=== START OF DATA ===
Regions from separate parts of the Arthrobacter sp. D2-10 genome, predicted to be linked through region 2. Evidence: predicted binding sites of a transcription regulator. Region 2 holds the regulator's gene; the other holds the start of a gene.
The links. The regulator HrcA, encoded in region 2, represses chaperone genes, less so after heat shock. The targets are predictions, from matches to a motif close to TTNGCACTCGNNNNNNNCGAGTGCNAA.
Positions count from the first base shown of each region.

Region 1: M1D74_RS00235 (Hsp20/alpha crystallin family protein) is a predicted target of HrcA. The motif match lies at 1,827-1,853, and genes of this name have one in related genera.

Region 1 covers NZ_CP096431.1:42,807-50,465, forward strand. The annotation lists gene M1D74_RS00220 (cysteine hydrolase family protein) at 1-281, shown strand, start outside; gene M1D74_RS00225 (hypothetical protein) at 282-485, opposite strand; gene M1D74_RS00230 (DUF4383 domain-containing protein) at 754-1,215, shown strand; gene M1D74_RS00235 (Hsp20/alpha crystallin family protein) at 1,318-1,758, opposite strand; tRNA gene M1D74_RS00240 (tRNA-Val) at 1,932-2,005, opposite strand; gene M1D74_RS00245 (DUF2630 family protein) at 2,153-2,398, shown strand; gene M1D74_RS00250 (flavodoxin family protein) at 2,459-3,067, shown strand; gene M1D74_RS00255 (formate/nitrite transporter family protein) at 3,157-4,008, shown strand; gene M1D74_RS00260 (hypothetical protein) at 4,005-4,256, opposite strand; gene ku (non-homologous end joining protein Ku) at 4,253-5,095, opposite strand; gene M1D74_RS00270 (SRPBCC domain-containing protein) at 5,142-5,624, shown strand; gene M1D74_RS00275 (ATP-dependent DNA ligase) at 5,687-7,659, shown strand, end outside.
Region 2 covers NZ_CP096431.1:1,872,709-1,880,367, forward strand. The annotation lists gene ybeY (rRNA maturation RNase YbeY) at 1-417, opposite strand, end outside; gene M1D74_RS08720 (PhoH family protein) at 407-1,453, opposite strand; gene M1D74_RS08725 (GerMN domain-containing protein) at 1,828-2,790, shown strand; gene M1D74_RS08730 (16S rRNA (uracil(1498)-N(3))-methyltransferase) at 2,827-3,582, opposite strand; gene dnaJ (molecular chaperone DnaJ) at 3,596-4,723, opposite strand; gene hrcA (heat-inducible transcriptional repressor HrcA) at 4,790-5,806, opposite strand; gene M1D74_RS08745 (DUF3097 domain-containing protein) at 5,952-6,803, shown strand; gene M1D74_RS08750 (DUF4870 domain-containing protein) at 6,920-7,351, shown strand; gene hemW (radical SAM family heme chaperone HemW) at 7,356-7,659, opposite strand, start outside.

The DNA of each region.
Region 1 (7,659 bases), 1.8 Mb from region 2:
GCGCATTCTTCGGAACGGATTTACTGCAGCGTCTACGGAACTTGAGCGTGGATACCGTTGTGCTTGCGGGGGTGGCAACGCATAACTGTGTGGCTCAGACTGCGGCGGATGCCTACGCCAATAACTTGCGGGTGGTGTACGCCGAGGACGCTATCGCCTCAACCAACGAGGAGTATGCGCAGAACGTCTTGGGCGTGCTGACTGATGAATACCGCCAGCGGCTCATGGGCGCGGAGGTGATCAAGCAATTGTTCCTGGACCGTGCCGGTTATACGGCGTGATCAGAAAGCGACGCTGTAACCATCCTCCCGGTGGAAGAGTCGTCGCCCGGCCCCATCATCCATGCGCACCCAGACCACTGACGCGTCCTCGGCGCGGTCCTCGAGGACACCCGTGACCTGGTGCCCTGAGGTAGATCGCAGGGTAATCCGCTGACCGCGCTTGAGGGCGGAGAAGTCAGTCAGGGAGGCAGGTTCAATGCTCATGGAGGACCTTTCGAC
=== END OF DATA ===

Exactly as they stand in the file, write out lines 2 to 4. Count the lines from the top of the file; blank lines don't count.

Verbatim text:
The links. The regulator HrcA, encoded in region 2, represses chaperone genes, less so after heat shock. The targets are predictions, from matches to a motif close to TTNGCACTCGNNNNNNNCGAGTGCNAA.
Positions count from the first base shown of each region.

Region 1: M1D74_RS00235 (Hsp20/alpha crystallin family protein) is a predicted target of HrcA. The motif match lies at 1,827-1,853, and genes of this name have one in related genera.